Minister mum on cyber attack timing
The President of the Samoa Information Technology Association (S.I.T.A.) says Governments are at increasing risk from “ransomware”, after such a virus was blamed for wiping out critical Ministerial documents just after Samoa's new administration took over.
The Samoa Observer revealed last week that the Ministry of Works, Transport and Infrastructure’s (M.W.T.I.) computer systems had allegedly been wiped out by a computer virus attack forcing them to seek help from Australian I.T. experts.
The team is in charge of coordinating the different projects funded by the World Bank.
The Minister, Olo Fiti Vaai, was shocked upon moving into the office by the near total absence of files.
But on Monday evening he would not be drawn on the timing of the attack and refused to answer questions about possible political motivations behind it.
Olo said he would wait for his Ministry’s Information Technology team to compile a complete report on the incident before making any comments on the matter.
In particular four computers belonging to the Transport Infrastructure Coordination Sector team suffered from being unable to access files necessary to carry out their work.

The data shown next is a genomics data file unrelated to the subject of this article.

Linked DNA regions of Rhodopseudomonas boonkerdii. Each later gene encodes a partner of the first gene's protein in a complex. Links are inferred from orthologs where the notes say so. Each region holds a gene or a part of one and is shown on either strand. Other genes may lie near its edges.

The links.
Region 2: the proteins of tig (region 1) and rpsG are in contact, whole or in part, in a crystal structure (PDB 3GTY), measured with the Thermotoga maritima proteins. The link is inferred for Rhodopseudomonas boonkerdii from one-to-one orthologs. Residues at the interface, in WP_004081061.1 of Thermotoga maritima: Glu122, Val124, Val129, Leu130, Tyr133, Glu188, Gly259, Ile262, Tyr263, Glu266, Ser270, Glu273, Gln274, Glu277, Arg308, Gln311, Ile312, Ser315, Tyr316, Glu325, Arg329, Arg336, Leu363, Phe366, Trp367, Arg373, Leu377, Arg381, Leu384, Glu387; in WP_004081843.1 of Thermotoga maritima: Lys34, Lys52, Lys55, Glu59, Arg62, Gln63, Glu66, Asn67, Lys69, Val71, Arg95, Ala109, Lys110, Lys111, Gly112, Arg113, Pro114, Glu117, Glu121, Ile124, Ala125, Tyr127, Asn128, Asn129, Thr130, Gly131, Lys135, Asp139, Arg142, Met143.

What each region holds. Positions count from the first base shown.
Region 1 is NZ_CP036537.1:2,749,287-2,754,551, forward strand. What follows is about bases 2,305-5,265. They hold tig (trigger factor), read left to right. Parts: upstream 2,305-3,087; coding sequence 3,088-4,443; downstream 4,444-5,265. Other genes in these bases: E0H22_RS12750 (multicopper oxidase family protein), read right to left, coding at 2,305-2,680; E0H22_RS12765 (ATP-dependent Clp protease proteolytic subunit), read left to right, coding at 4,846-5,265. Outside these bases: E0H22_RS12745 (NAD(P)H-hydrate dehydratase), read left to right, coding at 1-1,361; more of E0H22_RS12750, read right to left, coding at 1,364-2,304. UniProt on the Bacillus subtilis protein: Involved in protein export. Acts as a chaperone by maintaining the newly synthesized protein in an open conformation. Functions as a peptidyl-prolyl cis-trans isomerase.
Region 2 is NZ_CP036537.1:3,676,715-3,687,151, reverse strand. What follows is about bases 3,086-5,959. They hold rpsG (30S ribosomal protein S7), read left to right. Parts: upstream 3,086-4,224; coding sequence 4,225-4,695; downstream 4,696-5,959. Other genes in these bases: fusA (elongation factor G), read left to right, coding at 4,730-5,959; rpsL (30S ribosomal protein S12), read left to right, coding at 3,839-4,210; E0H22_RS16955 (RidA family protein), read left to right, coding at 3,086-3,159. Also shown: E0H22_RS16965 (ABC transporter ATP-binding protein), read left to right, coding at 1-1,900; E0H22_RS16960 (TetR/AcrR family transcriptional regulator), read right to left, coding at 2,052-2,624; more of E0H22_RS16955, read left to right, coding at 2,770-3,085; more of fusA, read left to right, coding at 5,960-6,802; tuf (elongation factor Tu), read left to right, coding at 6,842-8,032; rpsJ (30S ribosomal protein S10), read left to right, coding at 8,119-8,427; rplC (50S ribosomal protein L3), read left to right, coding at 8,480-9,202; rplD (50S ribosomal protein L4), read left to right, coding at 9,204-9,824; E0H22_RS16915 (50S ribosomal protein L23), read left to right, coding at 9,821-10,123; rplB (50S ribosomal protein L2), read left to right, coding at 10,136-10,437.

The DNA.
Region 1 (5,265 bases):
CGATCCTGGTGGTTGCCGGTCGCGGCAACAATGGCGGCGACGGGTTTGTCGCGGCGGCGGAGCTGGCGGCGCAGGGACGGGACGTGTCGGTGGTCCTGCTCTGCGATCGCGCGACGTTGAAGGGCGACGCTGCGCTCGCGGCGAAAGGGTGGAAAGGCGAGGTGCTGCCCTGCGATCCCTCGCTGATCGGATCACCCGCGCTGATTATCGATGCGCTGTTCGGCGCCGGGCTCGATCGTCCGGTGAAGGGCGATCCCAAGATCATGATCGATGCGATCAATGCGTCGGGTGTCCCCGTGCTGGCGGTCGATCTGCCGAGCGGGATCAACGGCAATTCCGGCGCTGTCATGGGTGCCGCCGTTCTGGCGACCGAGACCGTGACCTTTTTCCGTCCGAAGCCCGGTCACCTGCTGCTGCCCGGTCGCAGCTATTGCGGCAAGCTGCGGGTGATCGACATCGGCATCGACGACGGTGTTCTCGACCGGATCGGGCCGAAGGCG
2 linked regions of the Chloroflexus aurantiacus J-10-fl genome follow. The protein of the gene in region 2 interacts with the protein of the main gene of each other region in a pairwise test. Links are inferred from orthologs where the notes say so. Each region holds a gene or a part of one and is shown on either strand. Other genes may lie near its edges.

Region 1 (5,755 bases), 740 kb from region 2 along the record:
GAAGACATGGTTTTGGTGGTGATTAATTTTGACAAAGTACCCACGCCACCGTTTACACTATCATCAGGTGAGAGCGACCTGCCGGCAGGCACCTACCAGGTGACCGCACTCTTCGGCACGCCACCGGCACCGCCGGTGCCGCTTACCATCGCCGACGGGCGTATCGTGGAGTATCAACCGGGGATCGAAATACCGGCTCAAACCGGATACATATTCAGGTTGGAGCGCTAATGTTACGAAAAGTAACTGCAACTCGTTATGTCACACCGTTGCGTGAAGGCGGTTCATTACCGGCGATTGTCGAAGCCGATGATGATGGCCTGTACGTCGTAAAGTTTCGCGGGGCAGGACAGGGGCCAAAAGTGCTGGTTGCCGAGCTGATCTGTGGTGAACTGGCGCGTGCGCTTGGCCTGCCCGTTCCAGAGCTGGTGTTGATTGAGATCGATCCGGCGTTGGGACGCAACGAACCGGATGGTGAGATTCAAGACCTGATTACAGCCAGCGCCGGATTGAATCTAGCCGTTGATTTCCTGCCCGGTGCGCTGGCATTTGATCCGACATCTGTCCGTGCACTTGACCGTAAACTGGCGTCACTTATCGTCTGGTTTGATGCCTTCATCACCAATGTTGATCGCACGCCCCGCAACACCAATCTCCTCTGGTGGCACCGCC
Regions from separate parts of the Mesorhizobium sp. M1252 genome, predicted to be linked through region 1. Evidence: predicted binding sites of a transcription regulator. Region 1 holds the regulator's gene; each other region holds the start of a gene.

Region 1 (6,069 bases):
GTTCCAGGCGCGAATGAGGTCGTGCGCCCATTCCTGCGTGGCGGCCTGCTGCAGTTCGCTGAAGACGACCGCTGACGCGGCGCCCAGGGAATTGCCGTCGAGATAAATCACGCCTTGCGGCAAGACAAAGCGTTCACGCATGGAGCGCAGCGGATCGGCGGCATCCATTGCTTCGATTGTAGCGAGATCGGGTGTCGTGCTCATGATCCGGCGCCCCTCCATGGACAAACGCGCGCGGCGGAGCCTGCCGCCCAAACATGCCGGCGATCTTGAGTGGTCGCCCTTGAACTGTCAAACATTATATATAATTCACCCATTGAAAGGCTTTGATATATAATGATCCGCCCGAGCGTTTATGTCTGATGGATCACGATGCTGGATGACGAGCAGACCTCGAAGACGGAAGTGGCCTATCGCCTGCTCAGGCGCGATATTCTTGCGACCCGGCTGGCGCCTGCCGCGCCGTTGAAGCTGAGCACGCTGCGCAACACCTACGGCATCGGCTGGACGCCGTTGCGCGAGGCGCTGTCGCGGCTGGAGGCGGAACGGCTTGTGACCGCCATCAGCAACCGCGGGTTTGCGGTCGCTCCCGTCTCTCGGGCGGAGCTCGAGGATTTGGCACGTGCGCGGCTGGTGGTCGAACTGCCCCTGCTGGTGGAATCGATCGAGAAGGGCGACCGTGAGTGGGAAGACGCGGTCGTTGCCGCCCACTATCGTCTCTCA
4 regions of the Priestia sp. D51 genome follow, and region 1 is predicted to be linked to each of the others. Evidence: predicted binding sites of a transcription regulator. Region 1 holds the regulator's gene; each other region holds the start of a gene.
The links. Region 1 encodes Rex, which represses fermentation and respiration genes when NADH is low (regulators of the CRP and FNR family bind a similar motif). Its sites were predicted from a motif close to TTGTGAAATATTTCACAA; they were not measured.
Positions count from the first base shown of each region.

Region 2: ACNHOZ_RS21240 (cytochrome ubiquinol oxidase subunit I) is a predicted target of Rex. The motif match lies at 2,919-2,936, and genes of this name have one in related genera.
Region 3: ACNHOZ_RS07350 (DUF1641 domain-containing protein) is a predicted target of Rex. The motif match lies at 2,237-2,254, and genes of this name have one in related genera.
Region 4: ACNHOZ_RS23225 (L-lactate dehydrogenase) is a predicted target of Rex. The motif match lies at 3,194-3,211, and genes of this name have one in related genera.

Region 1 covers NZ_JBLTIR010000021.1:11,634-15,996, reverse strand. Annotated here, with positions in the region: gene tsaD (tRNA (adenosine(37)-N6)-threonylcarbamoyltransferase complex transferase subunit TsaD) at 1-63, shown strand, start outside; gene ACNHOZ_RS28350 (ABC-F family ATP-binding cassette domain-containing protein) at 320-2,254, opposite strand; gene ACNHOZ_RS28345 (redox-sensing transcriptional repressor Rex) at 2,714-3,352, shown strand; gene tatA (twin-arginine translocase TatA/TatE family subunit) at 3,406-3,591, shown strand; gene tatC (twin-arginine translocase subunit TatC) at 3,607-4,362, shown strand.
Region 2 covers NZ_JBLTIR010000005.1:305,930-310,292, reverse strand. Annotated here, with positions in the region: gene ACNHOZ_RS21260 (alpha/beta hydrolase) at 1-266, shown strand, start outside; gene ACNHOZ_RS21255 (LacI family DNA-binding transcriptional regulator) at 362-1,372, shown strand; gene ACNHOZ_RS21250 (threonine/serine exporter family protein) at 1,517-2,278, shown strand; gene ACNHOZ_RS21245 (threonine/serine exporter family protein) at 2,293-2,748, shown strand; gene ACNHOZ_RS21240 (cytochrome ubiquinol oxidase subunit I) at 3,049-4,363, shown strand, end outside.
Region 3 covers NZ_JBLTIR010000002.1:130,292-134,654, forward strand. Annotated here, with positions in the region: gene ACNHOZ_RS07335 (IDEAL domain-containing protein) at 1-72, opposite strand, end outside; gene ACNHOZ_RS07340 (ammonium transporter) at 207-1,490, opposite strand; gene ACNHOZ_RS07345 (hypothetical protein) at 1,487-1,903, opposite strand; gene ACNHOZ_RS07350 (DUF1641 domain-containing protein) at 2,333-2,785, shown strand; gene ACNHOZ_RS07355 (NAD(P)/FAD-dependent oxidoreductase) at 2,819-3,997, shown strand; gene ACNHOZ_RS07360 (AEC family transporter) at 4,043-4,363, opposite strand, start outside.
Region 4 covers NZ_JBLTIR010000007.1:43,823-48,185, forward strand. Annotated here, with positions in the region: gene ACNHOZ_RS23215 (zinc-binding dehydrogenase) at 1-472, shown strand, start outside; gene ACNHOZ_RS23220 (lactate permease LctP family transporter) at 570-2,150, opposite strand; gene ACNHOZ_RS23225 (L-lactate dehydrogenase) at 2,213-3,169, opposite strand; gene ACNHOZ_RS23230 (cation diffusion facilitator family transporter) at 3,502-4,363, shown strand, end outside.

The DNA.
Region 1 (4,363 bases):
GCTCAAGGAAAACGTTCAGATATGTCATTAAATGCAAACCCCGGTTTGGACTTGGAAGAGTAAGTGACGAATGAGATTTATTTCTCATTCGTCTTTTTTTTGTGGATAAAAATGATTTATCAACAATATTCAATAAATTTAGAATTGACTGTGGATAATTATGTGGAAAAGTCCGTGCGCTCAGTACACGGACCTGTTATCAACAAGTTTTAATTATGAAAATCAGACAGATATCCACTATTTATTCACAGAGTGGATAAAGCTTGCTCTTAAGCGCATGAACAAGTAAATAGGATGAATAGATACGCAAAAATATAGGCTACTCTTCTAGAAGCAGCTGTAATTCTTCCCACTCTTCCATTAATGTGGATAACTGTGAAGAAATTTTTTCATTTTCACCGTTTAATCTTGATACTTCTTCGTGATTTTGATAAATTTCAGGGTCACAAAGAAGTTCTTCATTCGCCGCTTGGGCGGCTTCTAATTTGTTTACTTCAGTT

The Ministry’s Chief Executive Officer, Magele Hoe Viali, said they were trying to "retrieve" important documents and files after their computers were subject to the attack between 2-3 August.
The cybersecurity breach took place a week and a half after the Faatuatua ile Atua Samoa ua Tasi (F.A.S.T.) party was declared the country's new Government.
The President of S.I.T.A., Fainu'ulelei James Ah-Wai, said that the virus, which tries to take control of users’ computers for profit, has become hackers’ “most popular” tool since the COVID-19 pandemic.
"Ransomware is a type of malicious software [...] that encrypts or locks files until you pay a ransom or an amount of money demanded by the [hacker],” he said.
"Once you pay the ransom then they send a decrypt key or code to unlock the files.”
"The attackers usually target Corporate Businesses or Government entities with high-level information and critical data of great value. Any incident of such magnitude is [usually] the work of a group with [computer] expertise, technical resources, and a motive.
"This type of attack is massive for our community with limited resources and with a small economy.
"Imagine if the financial institutions were affected this would have a catastrophic impact. Ransomware only locks the files, but the effect on personal, financial, and Government information is massive if [released]."
Fainu'ulelei said that the viruses gained access to computer systems by preying on their weak points
"This type of attack enters through system vulnerabilities or weaknesses such as unpatched systems, misconfiguration, software bugs, server open ports, and sometimes through human error,” he said.
"However, once the cybercriminal has the intention to exploit system vulnerabilities then that will be a risk and harm to business and Government data."